VICE News interviews Jaiyah Saelua, the first transgender athlete to play in a World Cup qualifier

In 2011, Jaiyah Saelua of American Samoa became the first openly transgender person to play in a FIFA World Cup qualifier. Her performance in the match was instrumental to breaking the American Samoan team's losing streak by clearing a goal-bound ball from the opposing team and preserving their first ever win. Saelua spoke to VICE News about her athletic career, stigma she's faced as a transgender person at a U.S. college, and being featured in the recently released documentary Next Goal Wins

VICE News: How did you get into soccer?
Jaiyah Saelua:
 It was the only competitive sport opened up to the private elementary schools in American Samoa, so I started playing when I was 11 or 12. My first coach ever was Nicky Salapu. [He was the goalkeeper in American Samoa’s 31-0 loss to Australia and in their 2011 victory over Tonga.] That year we won the championship, and I got MVP. If we had lost and I didn’t do well, I probably would not have had much interest in soccer. Then my freshman year in high school I got asked to try out for the national team, and I made the team.

You left the national team when you went to college in Hawaii. What did you make of America's less tolerant views?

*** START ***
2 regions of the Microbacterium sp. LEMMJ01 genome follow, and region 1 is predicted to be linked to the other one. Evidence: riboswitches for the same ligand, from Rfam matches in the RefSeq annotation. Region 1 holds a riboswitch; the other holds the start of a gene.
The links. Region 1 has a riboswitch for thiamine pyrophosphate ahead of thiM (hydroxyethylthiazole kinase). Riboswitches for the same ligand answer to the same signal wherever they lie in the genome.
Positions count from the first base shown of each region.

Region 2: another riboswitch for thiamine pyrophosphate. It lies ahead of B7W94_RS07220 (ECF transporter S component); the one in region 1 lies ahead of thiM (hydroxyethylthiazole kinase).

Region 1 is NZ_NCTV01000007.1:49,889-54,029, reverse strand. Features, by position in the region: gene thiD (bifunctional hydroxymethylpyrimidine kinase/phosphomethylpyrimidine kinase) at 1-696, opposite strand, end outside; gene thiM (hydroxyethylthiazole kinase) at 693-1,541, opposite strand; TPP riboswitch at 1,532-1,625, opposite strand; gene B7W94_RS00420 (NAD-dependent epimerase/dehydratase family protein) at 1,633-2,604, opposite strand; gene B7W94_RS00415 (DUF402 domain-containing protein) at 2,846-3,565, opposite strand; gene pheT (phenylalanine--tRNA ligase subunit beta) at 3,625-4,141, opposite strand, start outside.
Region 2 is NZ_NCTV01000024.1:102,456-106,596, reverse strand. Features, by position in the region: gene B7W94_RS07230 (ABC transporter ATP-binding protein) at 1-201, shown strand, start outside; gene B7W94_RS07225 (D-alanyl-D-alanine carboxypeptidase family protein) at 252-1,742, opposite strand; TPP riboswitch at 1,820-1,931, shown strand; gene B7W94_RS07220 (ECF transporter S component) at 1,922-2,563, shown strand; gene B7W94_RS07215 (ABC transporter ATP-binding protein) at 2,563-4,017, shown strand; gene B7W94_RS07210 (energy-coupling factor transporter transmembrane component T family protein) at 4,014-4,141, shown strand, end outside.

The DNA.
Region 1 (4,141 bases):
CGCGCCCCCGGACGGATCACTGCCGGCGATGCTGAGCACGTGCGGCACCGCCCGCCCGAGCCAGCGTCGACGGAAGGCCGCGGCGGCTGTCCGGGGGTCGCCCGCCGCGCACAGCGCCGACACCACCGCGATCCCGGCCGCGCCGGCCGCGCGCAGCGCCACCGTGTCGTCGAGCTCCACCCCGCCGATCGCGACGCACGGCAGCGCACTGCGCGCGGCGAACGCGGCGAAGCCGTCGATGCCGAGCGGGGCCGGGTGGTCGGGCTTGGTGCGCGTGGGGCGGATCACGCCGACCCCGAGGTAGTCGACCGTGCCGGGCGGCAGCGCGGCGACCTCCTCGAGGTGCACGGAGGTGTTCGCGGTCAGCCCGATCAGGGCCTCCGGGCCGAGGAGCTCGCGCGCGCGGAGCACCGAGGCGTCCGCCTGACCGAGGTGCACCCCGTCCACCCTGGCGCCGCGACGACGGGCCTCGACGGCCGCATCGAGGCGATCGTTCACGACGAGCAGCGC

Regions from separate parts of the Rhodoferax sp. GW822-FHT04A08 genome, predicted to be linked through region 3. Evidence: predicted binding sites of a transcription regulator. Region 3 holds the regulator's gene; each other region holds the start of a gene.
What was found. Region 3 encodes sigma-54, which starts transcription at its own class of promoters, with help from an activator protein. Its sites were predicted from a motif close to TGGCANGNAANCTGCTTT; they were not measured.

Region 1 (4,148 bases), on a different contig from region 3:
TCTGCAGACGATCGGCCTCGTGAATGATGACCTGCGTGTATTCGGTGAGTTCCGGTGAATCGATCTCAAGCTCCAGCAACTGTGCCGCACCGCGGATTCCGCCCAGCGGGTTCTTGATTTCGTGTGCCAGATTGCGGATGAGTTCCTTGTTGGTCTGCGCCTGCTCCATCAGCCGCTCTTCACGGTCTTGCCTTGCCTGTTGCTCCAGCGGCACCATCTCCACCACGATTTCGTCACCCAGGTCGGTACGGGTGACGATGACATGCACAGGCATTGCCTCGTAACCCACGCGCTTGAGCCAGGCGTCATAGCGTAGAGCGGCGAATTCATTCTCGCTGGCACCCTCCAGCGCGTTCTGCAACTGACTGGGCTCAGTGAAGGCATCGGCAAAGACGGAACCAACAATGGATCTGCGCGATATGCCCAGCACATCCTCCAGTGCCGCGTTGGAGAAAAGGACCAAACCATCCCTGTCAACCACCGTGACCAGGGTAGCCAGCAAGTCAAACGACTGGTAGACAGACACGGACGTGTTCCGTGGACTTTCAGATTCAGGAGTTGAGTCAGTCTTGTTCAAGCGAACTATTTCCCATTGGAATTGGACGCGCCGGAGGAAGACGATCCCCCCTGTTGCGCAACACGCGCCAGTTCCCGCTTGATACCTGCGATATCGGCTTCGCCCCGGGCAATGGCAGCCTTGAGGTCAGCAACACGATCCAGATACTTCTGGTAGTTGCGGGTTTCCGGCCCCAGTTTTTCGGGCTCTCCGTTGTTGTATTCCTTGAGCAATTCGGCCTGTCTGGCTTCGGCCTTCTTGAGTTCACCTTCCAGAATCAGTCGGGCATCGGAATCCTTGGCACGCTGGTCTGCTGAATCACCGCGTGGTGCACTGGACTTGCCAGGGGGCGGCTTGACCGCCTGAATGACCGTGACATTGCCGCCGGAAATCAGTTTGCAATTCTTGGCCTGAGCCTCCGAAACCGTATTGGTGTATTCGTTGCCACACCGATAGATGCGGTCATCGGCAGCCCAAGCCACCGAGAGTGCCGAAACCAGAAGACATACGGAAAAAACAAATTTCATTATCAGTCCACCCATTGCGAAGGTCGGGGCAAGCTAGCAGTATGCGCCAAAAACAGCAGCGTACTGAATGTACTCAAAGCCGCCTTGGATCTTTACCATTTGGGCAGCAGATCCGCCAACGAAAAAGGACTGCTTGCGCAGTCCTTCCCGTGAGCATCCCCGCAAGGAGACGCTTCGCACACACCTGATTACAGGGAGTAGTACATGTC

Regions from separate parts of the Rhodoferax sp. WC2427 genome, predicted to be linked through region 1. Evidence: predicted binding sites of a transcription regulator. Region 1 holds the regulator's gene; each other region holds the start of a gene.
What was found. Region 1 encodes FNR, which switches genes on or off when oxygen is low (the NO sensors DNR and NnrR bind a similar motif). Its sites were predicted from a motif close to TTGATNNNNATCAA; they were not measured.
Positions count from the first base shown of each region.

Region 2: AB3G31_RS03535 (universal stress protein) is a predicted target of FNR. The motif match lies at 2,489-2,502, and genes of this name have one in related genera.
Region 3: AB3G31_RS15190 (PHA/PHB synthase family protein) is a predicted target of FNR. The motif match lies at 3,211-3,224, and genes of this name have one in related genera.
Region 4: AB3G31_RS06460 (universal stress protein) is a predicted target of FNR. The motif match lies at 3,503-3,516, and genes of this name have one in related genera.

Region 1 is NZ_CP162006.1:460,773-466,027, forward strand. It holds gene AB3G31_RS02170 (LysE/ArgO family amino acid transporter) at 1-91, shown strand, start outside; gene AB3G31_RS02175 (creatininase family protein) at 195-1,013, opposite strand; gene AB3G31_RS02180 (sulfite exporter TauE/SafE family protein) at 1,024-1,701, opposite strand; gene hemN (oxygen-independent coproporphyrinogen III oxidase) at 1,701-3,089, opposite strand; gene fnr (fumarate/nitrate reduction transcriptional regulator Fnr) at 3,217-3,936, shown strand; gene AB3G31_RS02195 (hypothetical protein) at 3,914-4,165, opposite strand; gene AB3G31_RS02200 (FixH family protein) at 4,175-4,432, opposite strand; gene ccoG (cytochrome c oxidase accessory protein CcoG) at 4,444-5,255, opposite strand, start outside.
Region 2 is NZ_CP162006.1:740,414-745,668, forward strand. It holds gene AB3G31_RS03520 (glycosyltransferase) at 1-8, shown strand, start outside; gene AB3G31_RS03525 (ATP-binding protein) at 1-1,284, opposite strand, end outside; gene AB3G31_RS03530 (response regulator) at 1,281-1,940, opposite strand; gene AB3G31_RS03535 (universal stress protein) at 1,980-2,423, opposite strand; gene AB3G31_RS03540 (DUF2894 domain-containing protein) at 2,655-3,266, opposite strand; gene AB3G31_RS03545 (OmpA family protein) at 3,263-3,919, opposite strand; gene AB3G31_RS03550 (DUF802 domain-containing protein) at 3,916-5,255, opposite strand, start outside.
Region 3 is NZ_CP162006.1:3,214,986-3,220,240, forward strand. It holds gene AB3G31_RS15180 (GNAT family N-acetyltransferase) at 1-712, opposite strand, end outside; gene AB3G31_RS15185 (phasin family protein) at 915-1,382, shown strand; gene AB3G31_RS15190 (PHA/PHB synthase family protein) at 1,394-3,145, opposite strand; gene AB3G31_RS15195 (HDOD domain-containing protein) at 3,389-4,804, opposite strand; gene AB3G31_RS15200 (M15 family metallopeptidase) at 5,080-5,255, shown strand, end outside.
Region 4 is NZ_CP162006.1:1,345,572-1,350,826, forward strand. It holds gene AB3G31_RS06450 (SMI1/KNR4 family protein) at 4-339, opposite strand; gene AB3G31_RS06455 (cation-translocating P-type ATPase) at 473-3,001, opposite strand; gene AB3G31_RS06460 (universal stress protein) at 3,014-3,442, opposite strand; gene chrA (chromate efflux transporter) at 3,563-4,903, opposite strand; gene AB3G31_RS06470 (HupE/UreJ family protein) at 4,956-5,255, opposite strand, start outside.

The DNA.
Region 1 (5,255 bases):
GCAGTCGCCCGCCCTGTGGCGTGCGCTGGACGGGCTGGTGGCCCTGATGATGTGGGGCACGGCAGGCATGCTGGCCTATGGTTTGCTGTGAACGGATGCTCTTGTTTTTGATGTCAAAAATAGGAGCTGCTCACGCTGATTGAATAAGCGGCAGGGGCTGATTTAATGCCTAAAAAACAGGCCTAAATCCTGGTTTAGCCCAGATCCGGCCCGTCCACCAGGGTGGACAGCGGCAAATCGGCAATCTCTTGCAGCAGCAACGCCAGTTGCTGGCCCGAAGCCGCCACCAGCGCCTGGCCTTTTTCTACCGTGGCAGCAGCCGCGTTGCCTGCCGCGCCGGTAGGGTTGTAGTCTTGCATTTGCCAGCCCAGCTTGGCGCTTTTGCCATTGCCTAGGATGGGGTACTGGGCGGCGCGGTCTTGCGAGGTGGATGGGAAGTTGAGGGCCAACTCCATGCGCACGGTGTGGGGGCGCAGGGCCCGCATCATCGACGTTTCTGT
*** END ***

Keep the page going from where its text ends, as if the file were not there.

Growing up in a community that is so accepting and loving, it’s hard to understand what the big deal is. I really don’t understand why anyone would hate someone so much because of who they are.

 

Did you experience intolerance there?
When I went to school, I tried out for the University of Hawaii men’s soccer team. They had tryouts at five in the morning, and by 5:15 I was walking back home. During the warm-ups the head coach pulls me aside, says he doesn’t want to put his players in an awkward position. I didn’t even get to the tryout process to show them how good I was. I got home, cried my eyes out, and went on with my day. I knew I was better than them anyway.

Read the full interview at VICE News.

Related Stories

 

GLAAD Southern Stories will elevate the experiences of LGBT people in six of the nation's southern states. The initiative amplifies stories of LGBT people thriving in the South, ongoing discrimination, as well as the everyday indignities endured by LGBT people who simply wish to live the lives they love, including stories of family, stories of faith, stories of sports, and stories of patriotism